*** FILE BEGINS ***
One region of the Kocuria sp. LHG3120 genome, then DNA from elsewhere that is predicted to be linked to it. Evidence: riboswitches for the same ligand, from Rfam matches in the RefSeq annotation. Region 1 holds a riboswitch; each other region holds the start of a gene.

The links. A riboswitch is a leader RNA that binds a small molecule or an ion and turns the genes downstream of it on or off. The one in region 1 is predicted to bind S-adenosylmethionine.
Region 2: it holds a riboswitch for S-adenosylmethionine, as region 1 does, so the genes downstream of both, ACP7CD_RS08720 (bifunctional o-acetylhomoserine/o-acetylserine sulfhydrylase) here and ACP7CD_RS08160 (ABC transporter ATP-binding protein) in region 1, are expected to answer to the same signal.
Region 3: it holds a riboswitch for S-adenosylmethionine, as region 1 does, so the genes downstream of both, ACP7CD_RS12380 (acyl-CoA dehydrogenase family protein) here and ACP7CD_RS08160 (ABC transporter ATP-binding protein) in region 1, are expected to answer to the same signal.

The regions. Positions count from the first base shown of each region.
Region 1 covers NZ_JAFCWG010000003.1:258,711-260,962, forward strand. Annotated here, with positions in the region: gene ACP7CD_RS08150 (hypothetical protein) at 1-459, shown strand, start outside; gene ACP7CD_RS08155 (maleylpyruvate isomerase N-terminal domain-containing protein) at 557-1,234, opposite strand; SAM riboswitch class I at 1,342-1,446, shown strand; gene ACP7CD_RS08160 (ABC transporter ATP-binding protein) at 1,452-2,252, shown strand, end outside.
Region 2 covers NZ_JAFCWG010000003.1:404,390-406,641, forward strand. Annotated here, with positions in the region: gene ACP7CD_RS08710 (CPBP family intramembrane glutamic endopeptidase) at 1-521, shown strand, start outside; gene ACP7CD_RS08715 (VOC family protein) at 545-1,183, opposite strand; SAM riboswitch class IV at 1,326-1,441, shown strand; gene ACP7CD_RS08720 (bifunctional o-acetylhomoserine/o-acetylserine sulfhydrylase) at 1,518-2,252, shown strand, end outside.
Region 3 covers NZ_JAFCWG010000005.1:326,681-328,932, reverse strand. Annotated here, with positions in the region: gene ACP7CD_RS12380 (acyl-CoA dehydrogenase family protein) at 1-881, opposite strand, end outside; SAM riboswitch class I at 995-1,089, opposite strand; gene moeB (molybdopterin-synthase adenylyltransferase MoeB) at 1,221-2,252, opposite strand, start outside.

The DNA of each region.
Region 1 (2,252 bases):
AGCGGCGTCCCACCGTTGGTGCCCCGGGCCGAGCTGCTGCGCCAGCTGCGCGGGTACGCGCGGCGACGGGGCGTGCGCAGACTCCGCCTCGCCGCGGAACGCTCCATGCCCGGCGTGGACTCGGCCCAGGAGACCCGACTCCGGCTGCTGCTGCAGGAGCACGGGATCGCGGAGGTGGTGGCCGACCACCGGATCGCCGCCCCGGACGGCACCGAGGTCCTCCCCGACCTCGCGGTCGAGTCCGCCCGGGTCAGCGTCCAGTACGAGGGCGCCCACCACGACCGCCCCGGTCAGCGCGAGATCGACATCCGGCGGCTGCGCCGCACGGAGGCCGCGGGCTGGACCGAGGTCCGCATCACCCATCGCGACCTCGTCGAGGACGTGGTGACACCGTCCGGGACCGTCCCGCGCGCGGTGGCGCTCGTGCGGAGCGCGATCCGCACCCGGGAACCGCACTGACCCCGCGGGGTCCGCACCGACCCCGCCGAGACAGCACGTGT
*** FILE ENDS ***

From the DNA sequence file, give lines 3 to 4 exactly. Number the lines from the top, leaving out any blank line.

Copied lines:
Region 2: it holds a riboswitch for S-adenosylmethionine, as region 1 does, so the genes downstream of both, ACP7CD_RS08720 (bifunctional o-acetylhomoserine/o-acetylserine sulfhydrylase) here and ACP7CD_RS08160 (ABC transporter ATP-binding protein) in region 1, are expected to answer to the same signal.
Region 3: it holds a riboswitch for S-adenosylmethionine, as region 1 does, so the genes downstream of both, ACP7CD_RS12380 (acyl-CoA dehydrogenase family protein) here and ACP7CD_RS08160 (ABC transporter ATP-binding protein) in region 1, are expected to answer to the same signal.